In the intricate world of trademarks, one legal recourse is a vital tool for proprietors — trademark cancellation.

It’s a defensive mechanism designed to protect brand individuality and uniqueness when faced with potential infringements.

A recent case highlighting the importance of understanding this concept is the dispute between The Bronx Brand and Bronx Native.

The Dispute and the Parties Involved

Tiarra Hamlett and Michael Hamlett Jr., the folks who own The Bronx Brand, are in a bit of a legal tussle with Bronx Native.

Both these brands sell clothing, and their products are somewhat similar, which is could cause confusion for customers. This similarity is at the heart of their disagreement.

Interestingly, both brands had to give up parts of their names — The Bronx Brand had to drop “Brand,” and Bronx Native had to let go of “Bronx.”However, Tiarra and Michael claim priority, having established their mark before Bronx Native.

This adds an extra twist to the whole situation.

Their argument has now reached the US Patent and Trademark Office’s (USPTO) Trademark Trial and Appeal Board (TTAB). This group is like a referee for fights over trademarks, including situations where one side wants to cancel the other’s trademark.

The TTAB will take a good, hard look at the evidence that both sides bring to the table to make sure they come to a fair decision. Currently, this proceeding is set for oral argument on December 13th, 2023.

Understanding the Trademark Application Process

The Bronx Brand, owned by Michael Hamlett Jr., officially stamped registered on its trademark on January 2, 2018. As part of the deal, they had to drop the word ‘Brand’ from their trademark. This was because ‘Brand’ was seen as just describing what they sell and didn’t really set them apart from other clothing lines (Source: USPTO TTABVUE).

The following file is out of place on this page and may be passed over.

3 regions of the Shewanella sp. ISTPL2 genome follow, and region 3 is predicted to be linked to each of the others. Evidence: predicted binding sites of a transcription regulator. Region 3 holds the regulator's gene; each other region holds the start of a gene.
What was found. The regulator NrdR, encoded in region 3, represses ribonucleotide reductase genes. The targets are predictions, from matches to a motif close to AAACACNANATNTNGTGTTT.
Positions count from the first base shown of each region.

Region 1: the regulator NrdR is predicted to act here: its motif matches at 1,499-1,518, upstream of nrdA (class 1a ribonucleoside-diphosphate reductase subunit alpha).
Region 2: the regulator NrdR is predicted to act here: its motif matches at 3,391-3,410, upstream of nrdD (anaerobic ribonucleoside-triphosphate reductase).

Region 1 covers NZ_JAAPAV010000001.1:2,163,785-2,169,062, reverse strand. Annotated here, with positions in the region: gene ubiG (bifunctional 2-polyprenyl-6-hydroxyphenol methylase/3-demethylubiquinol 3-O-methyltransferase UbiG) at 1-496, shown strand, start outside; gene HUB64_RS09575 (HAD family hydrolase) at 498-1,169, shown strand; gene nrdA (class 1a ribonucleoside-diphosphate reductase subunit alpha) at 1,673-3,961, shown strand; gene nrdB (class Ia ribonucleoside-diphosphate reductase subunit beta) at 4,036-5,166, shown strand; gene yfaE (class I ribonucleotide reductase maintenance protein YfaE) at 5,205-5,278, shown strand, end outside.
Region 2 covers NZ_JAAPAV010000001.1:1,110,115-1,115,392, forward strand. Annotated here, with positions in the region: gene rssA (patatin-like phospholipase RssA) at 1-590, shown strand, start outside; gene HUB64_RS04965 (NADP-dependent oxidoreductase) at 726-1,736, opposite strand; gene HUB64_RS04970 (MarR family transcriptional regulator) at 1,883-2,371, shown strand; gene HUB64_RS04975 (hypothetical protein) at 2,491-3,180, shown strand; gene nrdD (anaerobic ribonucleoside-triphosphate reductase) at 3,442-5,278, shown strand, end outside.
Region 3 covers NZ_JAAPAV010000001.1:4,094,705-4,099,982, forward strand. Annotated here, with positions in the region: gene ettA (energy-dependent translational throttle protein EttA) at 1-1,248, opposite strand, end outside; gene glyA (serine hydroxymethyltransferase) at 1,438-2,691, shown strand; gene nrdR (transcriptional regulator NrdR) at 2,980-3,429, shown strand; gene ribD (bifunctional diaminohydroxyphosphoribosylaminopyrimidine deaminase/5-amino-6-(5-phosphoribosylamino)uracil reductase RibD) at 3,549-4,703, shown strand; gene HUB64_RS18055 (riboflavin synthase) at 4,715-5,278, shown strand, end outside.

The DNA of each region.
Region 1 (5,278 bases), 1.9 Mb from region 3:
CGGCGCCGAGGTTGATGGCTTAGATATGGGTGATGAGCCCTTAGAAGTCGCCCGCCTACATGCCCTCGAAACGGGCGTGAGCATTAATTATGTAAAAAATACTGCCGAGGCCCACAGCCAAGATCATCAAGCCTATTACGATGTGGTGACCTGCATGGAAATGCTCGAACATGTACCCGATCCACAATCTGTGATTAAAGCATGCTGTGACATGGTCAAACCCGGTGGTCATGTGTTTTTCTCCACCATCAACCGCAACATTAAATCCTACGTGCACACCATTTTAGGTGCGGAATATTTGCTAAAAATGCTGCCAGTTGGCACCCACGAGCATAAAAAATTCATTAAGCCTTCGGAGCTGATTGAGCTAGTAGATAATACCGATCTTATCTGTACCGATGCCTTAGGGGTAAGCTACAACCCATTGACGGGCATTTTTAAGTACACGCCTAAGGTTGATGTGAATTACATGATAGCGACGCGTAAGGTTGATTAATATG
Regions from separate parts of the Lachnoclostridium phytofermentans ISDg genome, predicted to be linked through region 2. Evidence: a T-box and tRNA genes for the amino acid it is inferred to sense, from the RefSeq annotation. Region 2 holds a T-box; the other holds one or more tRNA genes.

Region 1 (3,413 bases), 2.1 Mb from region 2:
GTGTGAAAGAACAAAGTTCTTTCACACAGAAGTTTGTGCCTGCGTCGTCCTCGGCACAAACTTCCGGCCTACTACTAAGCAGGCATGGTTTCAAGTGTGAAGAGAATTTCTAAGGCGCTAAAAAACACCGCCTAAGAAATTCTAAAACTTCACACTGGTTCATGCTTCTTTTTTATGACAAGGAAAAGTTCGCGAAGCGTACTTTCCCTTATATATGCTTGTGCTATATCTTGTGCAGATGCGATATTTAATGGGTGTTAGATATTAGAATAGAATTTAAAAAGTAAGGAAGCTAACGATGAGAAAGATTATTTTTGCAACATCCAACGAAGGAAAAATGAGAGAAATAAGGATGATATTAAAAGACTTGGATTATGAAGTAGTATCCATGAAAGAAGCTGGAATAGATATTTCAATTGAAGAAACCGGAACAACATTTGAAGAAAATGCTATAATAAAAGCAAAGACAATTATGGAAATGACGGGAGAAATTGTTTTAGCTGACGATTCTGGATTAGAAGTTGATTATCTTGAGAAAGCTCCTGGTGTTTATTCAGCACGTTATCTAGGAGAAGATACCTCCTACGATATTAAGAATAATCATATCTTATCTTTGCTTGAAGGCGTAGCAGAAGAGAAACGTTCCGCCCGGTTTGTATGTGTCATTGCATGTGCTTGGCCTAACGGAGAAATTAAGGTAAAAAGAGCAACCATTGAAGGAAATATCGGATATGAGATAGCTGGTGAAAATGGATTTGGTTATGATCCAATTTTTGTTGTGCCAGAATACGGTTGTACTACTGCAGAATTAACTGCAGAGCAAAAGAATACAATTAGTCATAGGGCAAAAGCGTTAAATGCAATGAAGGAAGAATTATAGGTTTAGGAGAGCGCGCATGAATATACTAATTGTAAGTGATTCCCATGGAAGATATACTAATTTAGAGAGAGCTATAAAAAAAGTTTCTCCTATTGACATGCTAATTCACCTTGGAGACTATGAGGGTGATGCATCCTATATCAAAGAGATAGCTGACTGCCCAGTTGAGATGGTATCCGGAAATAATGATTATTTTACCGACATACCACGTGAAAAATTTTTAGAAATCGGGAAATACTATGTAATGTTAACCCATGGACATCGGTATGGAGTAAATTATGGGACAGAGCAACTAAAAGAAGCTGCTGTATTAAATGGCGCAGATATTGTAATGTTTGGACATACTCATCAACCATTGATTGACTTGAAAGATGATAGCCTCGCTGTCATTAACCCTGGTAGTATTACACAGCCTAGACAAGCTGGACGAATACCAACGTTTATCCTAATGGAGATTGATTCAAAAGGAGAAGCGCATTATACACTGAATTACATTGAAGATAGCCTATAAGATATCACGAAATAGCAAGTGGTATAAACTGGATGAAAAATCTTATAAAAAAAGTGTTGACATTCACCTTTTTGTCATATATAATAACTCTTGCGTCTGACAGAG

On the flip side, Bronx Native, another clothing brand, got their trademark registered a bit later on May 22, 2018. In their case, they were asked to give up the word ‘Bronx’ from their trademark. The reason for this could be that ‘Bronx’ is a geographic location, and using it might make people think the brand is officially linked with the place (Source: USPTO TTABVUE).

Note: The United States Patent and Trademark Office, or USPTO for short, is the body that decides if a brand needs to drop certain words from its trademark. If a brand doesn’t agree to drop the words that the USPTO asks it to, then the USPTO can refuse to register the trademark (Source: USPTO).

The Reasons for Cancellation

The Bronx Brand moved to cancel the registration of Bronx Native for four reasons:

  1. The registration is void ab initio (Latin for void from the beginning), meaning it is requested to be canceled as if it were never registered.
  2. The Bronx Brand claims priority of use based on the registration, application, and first use dates.
  3. Actual consumer confusion is alleged as one of the reasons for cancellation.
  4. Bronx Native is accused of making knowingly false statements in their trademark application (Source: TTABVUE).

As this case is set for oral argument on December 13th, we would be interested to hear your opinion. Do you think these brand names are confusingly similar?

Stay tuned; we will announce the ruling once the TTAB has decided.

Key Takeaways

Trademark cancellation is a legal recourse for proprietors to protect their brand identity and uniqueness when faced with potential infringements.

This case offers several important lessons for businesses and trademark owners:

Navigating the intricacies of trademark law can be daunting, but you don’t have to do it alone.

At SecureMark Legal, our experienced team of legal professionals is ready to guide you through every step of the process, from initial research to trademark registration, and even dealing with disputes or cancellation proceedings if necessary.

Learn how we can help protect your brand and secure your business’s future.

Contact us for more information about our end-of-year sale.

Happy Sunday,

SecureMark Legal

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